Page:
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Petty Theft and Shoplifting: What is the law and punishment?

California Penal Code 487(a) "petty theft and shoplifting" is a misdemeanor.  Petty theft applies to all theft not addressed in other penal codes.  There is no value requirement for petty theft making it the most common theft charge.  A conviction of petty theft carries significant risk to current and future employment because of the stigma surrounding theft crimes.

What Must Be Proven in a Petty Theft Case?

PC 496(a) requires the following to be proven:

  1. the defendant took by theft money, labor, or real or personal property of another; and
  2. the value of said money, labor, or real or personal property taken $950.00 or less.

 The prosecution has the burden of proving guilt beyond a reasonable doubt that a grand theft has occurred.

What are the penalties for a Petty Theft?

PC 488 has a maximum fine of up to $2,000 and/or up to 6 months in county jail.  

What are the defenses to Petty Theft?

The defendant did not intend to steal

Petty theft requires the defendant to intend to deprive the owner permanently of the property.  It is very easy to mistakenly exit a store with a small item without paying on mistake.  Most large stores have self check out aisles that can lead to an item not being scanned unintentionally.  This may be a defense to a petty theft charge.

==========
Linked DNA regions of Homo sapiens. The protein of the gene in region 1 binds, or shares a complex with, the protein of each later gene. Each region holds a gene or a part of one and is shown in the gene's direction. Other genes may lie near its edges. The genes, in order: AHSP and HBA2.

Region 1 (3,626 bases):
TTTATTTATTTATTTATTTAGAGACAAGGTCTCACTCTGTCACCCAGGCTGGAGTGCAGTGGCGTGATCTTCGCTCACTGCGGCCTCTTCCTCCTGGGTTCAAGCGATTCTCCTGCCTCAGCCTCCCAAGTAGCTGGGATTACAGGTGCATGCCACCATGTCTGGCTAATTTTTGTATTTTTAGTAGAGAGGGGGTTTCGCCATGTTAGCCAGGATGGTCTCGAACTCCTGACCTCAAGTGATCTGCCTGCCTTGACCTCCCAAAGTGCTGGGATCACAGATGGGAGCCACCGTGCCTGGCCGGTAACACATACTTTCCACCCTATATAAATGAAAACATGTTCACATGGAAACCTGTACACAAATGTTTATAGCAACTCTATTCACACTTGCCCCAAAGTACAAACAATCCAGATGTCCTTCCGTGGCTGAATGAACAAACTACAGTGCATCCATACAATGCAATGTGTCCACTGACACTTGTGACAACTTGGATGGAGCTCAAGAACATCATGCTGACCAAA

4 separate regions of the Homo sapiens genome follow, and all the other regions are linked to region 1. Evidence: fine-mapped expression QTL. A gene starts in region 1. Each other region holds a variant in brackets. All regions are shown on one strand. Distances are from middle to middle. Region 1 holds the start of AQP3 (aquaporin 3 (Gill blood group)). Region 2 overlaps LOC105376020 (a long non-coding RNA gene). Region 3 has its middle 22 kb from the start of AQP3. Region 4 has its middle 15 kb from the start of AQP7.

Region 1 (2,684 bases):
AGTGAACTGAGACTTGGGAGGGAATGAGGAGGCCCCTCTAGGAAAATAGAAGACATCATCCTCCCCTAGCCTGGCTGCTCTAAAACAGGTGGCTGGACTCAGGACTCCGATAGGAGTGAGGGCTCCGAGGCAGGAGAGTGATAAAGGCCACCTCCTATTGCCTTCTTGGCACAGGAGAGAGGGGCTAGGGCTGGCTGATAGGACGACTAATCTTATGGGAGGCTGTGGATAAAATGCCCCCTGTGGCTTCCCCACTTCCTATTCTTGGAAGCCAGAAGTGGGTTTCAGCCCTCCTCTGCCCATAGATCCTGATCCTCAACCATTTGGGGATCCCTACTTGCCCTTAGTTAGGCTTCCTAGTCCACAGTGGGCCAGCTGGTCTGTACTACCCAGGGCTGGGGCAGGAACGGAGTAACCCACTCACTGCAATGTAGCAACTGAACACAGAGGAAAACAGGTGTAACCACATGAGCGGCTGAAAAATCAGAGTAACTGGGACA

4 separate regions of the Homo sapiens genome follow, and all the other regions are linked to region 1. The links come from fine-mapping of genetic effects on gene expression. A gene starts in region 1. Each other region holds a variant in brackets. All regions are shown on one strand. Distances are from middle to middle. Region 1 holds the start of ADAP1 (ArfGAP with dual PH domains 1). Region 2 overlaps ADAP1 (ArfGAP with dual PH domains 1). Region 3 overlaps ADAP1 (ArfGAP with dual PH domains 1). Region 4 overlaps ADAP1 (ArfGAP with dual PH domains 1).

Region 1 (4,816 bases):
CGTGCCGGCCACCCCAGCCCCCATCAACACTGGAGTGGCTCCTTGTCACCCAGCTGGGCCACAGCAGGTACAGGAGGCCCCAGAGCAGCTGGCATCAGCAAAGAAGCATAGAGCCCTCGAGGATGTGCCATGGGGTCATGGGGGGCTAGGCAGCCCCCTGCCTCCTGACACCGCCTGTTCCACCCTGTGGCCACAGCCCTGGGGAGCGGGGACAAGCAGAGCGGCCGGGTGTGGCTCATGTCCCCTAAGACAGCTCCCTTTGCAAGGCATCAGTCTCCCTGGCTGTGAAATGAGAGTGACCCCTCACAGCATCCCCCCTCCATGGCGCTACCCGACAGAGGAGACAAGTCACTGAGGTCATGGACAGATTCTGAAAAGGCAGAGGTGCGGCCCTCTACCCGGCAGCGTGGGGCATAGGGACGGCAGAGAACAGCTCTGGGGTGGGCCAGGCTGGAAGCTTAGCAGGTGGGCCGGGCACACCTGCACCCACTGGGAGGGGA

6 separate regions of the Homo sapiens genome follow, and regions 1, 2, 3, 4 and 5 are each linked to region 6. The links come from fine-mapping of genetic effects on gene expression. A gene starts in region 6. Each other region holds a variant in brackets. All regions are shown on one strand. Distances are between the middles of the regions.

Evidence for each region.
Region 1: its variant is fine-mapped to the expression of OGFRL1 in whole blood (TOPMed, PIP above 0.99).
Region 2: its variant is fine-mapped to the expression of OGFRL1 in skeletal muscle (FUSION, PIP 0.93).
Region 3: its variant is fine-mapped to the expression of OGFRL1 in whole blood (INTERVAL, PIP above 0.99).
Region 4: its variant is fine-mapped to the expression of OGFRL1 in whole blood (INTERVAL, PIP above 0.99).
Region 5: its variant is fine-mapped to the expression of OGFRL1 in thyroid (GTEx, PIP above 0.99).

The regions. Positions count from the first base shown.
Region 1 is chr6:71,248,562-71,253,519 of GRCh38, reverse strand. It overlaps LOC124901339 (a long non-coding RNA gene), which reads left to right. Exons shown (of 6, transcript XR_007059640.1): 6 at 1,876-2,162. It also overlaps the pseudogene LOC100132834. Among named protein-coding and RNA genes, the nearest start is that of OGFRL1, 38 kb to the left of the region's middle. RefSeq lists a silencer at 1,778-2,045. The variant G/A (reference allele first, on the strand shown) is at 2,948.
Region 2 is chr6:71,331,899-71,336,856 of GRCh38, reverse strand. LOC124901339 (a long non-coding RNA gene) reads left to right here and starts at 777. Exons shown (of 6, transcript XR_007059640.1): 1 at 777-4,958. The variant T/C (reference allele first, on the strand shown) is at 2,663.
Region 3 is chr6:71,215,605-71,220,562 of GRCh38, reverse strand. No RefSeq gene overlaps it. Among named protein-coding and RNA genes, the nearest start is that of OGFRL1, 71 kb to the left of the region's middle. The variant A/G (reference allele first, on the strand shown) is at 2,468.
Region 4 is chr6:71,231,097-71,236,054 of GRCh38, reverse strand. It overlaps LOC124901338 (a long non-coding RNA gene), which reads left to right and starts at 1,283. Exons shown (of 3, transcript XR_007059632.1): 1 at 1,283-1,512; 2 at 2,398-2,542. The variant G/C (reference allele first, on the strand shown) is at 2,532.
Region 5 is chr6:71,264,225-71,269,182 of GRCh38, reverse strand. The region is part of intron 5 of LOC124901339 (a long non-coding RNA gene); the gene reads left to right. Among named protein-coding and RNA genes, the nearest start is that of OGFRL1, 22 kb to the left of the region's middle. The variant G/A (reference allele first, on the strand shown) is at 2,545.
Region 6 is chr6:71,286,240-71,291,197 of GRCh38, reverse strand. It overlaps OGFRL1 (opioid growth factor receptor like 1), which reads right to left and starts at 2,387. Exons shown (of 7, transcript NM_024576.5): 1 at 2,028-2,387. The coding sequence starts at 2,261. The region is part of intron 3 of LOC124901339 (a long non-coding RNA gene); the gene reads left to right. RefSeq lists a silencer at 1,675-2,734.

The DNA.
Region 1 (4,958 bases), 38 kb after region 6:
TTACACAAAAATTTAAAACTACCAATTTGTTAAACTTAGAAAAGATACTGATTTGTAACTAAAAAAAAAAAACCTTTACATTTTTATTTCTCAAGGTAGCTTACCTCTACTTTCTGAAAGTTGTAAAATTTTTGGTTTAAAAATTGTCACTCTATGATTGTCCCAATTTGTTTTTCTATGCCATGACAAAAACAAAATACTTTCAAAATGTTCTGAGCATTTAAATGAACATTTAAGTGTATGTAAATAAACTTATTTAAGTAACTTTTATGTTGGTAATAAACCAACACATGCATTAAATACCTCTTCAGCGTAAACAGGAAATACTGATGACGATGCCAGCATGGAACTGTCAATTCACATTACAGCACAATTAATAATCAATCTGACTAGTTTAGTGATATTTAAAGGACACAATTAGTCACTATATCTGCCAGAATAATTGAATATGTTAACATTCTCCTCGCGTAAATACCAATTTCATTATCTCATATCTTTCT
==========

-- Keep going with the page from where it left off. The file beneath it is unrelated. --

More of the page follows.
The property belonged to the defendant

If the victim claims theft but it can be proven the property belongs to the defendant, a grand theft has not occurred.  The burden is not the prosecution to establish the victim has ownership over the property that was allegedly taken.  This may be difficult to prove if the defendant has witnesses to say the property is the defendants or receipt of purchase can be shown.

The victim consented to the defendant taking the property

If permission was given at any point to take possession of the property, a grand theft has not occurred.  Borrowing property is common.  If the victim allowed a defendant to borrow property but later calls the police a grand theft likely has not occurred even if significant time has elapsed if it can be proven the intent was to return the property.

See also

PC 487(a) Grand Theft 

PC 496 Receiving Stolen Property

PC 666(a) Petty theft with a prior

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